2014 has been a momentous year for events to remember the start of the First World War, I have heard people voice their concerns that it has been ‘over done’ – not something that I would agree with, and I can’t imagine how you could over do something to remember something quite so awful…
I had hoped to get over to France this year to visit some of the WW1 sites, we did it as a family a few years ago (2007), it would have been good to do some of the cemeteries and sites that we missed first time around – sadly we didn’t manage it this year, but we have seen some of the amazing events taking place in the UK;
The most impressive of these has been the poppies at the Tower of London, I saw these a month or so a go, and at that time they were probably three-quarters complete and already very impressive. If you have the chance to see them before Remembrance Day I would strongly recommend it – it is quite something.
However the thing that has made the greatest impression upon me this year has been the wooden crosses at Salisbury Cathedral – they were actual grave markers put up during the battles and then at the end of the war brought back by grieving relatives. They represent a tangible link to 100 years ago and consequently are ‘very real’. The photo I took (using a nifty filter on my new camera) is I think with the single red poppy quite powerful…..
Yesterday saw the official ‘unveiling’ of the Bomber Command memorial in London. This is to remember the 55,000+ airmen who lost their lives serving their country. These were not the spitfire and hurricane pilots who were vaunted as our saviours after the war (the few who took on the might of the Luftwaffe). No these were the men who took the war to Europe in their Lancasters, Wellingtons and the like. The death and mayhem they caused is still a subject that causes controversy, however we were at war and I always find it somewhat bizarre when we grade acts and behaviour in war-time situations.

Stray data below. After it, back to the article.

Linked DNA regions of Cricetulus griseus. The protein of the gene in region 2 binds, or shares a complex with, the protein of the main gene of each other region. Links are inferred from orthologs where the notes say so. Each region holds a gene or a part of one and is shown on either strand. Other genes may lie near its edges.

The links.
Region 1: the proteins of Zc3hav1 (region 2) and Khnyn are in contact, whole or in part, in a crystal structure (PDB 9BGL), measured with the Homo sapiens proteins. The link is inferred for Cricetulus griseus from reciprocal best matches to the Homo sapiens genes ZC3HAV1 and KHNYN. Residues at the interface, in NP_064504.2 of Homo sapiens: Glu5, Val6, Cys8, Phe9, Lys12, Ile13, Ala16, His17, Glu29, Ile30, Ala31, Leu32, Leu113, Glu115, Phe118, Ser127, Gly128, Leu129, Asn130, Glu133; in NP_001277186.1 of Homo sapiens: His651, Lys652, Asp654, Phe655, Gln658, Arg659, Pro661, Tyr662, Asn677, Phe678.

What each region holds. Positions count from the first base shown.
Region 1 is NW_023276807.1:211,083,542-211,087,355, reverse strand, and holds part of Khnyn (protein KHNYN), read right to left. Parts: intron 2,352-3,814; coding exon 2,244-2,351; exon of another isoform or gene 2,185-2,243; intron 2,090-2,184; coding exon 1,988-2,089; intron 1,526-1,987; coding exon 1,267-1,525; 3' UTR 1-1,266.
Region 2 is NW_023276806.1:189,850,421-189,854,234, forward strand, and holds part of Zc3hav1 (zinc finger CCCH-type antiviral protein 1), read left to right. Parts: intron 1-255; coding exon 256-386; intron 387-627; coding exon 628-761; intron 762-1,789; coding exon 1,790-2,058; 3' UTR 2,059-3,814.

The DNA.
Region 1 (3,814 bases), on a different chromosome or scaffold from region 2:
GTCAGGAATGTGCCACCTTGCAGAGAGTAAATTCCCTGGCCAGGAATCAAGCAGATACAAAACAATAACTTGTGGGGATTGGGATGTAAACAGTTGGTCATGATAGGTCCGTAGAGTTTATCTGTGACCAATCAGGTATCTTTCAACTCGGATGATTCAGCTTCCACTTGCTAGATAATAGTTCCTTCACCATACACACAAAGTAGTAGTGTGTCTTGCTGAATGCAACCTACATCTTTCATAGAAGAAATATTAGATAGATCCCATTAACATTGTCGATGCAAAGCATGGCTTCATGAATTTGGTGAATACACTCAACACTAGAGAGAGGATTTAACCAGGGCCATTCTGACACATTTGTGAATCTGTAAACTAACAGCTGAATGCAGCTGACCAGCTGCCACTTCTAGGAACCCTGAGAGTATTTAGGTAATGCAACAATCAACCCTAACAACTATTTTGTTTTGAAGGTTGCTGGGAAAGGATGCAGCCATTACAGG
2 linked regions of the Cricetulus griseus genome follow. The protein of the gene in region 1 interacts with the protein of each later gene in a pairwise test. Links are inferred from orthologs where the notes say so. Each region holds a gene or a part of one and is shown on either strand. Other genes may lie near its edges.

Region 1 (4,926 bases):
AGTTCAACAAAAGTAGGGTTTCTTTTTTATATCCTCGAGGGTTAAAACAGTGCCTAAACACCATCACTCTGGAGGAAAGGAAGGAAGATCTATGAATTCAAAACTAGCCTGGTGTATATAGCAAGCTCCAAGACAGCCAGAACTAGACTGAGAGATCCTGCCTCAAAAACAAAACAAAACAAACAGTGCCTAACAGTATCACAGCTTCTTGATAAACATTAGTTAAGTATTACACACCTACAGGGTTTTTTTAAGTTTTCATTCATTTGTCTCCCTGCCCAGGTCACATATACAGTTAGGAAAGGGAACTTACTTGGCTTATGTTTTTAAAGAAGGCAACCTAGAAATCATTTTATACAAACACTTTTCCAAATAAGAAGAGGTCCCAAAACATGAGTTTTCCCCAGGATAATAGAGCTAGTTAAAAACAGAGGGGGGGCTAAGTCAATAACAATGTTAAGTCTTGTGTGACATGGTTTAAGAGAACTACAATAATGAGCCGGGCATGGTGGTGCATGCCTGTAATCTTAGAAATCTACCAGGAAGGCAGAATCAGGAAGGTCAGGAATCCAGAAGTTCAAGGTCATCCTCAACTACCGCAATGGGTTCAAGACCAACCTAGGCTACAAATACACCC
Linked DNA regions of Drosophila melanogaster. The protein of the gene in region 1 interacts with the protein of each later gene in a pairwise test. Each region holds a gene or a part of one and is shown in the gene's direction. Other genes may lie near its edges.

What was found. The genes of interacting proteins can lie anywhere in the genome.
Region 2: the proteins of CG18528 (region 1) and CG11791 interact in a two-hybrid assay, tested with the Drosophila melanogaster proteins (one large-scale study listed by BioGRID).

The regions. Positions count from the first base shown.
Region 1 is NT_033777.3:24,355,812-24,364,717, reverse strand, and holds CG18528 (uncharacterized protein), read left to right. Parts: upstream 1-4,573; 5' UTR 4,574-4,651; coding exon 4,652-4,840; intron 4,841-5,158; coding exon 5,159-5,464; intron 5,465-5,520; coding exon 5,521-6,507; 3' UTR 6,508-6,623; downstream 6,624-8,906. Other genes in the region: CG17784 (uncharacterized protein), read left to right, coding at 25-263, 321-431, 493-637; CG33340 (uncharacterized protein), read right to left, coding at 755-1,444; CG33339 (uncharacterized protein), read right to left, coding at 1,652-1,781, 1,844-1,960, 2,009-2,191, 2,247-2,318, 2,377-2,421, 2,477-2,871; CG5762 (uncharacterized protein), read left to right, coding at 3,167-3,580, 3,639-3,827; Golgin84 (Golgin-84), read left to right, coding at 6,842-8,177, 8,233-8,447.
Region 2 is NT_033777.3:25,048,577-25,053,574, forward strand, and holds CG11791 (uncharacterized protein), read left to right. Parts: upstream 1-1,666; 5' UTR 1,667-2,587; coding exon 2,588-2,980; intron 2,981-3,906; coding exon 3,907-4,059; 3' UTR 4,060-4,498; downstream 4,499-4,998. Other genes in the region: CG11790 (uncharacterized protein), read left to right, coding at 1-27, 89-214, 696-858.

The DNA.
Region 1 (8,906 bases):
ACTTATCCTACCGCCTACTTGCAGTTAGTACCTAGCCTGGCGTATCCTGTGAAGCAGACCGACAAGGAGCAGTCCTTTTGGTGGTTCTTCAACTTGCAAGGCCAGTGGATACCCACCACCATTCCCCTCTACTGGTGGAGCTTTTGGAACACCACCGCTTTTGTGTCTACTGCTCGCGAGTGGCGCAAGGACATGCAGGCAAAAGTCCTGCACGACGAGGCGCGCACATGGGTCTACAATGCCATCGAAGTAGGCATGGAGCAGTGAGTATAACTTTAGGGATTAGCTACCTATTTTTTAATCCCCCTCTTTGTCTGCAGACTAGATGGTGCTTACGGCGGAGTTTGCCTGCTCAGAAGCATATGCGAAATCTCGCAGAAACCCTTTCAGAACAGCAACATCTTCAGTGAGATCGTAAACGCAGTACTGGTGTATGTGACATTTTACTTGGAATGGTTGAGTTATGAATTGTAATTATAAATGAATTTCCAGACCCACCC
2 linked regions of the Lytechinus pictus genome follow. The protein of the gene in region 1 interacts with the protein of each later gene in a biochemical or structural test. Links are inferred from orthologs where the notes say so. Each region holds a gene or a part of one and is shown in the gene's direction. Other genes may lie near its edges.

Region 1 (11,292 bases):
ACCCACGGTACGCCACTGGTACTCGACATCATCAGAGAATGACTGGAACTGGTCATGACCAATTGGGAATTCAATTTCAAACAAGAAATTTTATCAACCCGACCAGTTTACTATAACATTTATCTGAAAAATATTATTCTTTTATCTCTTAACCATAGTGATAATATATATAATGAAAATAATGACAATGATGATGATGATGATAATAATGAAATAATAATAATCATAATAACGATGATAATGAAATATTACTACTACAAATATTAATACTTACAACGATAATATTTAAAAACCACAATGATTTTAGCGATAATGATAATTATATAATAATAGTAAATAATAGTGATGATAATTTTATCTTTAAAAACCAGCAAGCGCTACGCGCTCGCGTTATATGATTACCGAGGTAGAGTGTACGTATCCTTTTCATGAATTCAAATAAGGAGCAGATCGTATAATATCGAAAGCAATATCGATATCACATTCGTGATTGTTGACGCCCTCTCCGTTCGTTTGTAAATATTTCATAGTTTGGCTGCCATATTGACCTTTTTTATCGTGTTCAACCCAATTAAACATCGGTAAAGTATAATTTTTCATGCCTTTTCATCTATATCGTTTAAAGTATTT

The bottom line is that these men were doing what they were told – no more no less – so they should not have be judged and ‘hidden away’ for over 60 years. The memorial has come too late for the majority who fought to see. That is very sad.
I have always had a ‘soft spot’ for the aircraft of the second world war period, and in particular the Lancaster. My late father was trained to fly as part of the Imperial Program which trained pilots in America and Canada. He returned to the UK to be trained on Lancs as a flight engineer towards the end of the war (there was a shortage of Engineers). He was put with a crew just as hostilities in Europe finished – consequently he never saw action, but it always makes me think of what might have been (or not in my case!)
So I do hope that the memorial becomes a regular addition to the activities on remembrance day, they really do deserve it!
Today we see one of those dates that is very pleasing to anyone who likes numbers – it is the 11th day of the 11th month of the eleventh year of the decade – 11.11.11. – it’s a palindrome, it appears the same whichever way it is written and only occurs once every 100 years.
If you want to be particularly ‘geeky’ you can add to this number line by adding eleven minutes past eleven on the eleventh of the eleventh 2011 – you get the idea!